There is no record of Lincoln ever responding to this letter from Lane.

In response to the Federal defeat at Lexington, Fremont took to the field himself and directed all his forces in the western department to come together and move against Sterling Price's Missouri State Guard. Lane was ordered to join up in Kansas City, Missouri with Union Brigadier General Samuel Sturgis and move to Warrensburg, Missouri. They were to continue on to Clinton, Missouri and become part of the army that Fremont was assembling. On the march south through Missouri, Lane's men would protect any slaves that came into their camps and get them safely into Kansas.

US President Abraham LincolnBefore Fremont could mount an attack against Price's army, Lincoln would relieve him from command and replace Fremont with Major General David Hunter. On advice received in a letter from Lincoln, Hunter decided to withdraw from Springfield, Missouri and establish bases in Sedalia and Rolla, Missouri. In addition, Hunter sent Lane's Kansas Brigade back into Kansas to guard the border with Missouri. Southern Generals Sterling Price and Ben McCulloch would move into southeastern Missouri to fill the void left behind by the retreating Federals.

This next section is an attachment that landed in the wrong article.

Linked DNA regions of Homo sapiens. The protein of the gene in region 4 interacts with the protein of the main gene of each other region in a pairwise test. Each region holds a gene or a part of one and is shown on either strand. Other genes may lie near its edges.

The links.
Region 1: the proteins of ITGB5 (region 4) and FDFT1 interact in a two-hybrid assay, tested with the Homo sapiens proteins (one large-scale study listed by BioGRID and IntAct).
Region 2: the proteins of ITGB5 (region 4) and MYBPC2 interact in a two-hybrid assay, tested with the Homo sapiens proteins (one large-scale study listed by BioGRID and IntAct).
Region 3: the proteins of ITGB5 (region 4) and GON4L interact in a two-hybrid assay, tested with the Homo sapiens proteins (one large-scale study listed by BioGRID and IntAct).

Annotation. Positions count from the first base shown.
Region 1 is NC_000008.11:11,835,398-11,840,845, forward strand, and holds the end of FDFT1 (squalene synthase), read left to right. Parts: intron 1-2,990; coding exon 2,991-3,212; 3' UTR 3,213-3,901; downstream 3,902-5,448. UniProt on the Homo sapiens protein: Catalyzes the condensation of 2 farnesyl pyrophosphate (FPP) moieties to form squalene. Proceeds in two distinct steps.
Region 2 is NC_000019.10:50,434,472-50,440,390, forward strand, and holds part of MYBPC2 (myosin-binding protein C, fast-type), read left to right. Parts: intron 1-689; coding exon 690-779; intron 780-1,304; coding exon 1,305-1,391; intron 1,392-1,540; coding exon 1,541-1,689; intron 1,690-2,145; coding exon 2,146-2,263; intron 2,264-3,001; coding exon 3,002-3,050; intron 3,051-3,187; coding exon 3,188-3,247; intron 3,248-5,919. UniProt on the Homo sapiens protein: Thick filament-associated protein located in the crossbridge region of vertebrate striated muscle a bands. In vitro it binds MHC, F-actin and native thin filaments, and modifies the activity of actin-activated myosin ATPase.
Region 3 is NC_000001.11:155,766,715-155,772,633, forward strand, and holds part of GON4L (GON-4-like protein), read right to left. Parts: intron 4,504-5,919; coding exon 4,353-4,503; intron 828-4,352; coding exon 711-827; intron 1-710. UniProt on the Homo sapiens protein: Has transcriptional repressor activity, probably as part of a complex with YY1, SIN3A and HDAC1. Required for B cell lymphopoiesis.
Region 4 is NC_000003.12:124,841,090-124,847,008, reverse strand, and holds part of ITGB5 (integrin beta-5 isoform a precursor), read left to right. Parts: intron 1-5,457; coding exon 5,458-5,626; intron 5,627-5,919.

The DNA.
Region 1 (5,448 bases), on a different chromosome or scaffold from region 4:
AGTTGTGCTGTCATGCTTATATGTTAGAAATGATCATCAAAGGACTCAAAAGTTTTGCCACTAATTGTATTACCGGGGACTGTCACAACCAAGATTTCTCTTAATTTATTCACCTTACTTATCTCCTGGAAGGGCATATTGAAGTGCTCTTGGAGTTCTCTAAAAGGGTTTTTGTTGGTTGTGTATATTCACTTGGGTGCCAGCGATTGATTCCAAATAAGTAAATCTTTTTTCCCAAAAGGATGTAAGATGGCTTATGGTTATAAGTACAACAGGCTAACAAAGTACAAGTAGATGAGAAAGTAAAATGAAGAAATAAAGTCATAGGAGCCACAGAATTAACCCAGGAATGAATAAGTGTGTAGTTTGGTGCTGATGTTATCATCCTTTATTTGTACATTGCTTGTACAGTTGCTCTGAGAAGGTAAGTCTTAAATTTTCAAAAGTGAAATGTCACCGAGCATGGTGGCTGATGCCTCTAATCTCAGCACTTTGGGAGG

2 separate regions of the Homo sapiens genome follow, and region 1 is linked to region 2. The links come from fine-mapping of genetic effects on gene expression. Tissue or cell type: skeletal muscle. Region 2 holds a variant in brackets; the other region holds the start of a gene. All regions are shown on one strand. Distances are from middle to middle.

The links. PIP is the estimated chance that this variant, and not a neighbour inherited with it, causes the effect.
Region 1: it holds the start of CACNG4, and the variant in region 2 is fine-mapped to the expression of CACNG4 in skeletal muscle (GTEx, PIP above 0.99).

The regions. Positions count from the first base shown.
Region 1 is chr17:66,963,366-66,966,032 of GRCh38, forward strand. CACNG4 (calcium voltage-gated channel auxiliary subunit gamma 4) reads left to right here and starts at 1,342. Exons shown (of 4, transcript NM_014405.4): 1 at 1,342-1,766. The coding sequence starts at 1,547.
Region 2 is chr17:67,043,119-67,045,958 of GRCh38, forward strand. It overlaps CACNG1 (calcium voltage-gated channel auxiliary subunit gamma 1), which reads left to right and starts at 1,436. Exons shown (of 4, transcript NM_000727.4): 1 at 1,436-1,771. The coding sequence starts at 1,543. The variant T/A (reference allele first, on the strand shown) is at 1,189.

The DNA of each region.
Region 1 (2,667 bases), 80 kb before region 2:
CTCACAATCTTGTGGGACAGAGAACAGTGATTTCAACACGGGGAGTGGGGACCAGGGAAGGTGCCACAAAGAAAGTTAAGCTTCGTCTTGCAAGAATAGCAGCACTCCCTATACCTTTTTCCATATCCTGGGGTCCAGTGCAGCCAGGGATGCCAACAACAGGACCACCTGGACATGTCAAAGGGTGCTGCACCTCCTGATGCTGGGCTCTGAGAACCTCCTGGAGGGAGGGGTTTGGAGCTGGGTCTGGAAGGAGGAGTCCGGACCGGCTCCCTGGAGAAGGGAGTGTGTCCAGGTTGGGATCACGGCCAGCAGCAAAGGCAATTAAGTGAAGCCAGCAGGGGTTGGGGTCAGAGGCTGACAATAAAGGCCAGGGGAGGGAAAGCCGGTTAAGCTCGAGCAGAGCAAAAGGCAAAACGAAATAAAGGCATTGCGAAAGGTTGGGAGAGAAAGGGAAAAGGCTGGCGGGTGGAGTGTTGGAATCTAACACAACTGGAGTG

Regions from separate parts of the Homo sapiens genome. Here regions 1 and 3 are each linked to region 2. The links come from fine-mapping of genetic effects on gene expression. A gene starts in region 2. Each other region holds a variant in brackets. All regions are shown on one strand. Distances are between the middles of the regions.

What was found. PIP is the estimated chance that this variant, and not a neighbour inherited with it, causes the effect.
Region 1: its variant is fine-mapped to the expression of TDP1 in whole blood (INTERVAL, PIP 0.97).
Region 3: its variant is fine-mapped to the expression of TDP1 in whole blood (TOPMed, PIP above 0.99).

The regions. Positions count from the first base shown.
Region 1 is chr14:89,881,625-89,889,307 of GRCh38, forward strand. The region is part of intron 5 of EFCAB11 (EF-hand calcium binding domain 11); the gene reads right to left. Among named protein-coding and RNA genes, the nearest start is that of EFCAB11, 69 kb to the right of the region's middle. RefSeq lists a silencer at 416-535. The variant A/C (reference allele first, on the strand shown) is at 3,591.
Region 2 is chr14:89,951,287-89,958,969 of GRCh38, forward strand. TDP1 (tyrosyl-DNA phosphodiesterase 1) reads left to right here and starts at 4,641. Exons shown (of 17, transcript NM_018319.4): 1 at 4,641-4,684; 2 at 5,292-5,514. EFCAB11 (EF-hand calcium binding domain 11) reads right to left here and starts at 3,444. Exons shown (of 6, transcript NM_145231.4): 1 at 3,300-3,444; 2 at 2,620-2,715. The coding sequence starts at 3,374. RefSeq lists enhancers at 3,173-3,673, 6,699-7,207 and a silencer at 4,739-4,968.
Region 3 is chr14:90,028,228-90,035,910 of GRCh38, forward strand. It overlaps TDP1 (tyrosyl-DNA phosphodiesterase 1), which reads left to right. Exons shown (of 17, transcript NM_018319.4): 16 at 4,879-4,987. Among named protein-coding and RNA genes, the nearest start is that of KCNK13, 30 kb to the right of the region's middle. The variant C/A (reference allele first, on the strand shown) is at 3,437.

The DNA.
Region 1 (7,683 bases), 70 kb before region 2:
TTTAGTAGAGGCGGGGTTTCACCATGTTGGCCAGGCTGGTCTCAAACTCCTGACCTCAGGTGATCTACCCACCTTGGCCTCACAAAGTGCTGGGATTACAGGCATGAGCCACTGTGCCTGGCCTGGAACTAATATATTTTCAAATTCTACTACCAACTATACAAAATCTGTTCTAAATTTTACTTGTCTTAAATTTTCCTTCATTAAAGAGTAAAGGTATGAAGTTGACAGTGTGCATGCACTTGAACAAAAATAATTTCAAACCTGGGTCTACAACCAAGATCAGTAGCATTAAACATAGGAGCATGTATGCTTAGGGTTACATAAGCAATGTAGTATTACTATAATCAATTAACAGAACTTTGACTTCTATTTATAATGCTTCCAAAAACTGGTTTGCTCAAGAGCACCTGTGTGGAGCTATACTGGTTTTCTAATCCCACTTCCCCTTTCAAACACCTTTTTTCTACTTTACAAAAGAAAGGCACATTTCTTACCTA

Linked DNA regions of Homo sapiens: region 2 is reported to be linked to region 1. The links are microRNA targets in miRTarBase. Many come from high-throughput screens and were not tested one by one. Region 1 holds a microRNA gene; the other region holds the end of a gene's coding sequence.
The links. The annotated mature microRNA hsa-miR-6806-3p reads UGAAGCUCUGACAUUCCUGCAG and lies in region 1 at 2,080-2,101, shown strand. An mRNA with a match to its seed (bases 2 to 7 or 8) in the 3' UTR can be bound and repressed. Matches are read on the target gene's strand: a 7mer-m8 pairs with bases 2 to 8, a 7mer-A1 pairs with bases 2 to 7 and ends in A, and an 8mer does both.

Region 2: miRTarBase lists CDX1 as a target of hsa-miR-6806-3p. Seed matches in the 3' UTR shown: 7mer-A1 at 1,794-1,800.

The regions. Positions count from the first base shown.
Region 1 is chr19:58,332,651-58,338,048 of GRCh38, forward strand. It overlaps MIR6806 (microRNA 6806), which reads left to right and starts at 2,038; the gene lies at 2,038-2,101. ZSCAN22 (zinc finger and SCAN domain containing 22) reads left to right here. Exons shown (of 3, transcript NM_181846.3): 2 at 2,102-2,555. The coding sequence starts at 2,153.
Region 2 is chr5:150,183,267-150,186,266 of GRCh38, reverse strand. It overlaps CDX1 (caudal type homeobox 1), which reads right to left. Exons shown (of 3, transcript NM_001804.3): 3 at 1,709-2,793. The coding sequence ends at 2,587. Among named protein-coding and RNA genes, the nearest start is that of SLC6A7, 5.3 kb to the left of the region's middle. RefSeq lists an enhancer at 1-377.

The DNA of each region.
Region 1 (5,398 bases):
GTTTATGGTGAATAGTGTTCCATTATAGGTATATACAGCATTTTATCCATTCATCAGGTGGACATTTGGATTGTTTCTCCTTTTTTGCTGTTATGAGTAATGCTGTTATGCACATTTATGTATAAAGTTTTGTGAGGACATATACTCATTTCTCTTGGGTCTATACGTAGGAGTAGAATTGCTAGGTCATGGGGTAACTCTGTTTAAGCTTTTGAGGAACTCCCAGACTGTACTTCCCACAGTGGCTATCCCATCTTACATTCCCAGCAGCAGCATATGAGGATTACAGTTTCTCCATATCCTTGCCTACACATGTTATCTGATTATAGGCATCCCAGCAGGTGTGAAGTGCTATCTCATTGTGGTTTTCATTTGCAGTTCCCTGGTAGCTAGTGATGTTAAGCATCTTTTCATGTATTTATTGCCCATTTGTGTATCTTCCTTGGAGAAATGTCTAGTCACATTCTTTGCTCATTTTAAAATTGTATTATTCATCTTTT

Union Major General David HunterAs Lane's Kansas Brigade marched from Springfield, Missouri to Kansas, they continued to pick up slaves. Eventually, the runaways would total more than 200. Upon crossing into Kansas, the slaves were told they were now free men. The Kansas Brigade reach Fort Scott, Kansas on November 14, 1861. It was at this time that Lane found out that he had not been named commander of the newly formed Department of Kansas, headquartered in Fort Leavenworth, Kansas. That distinction went to Major General David Hunter who assumed command on November 20, 1861.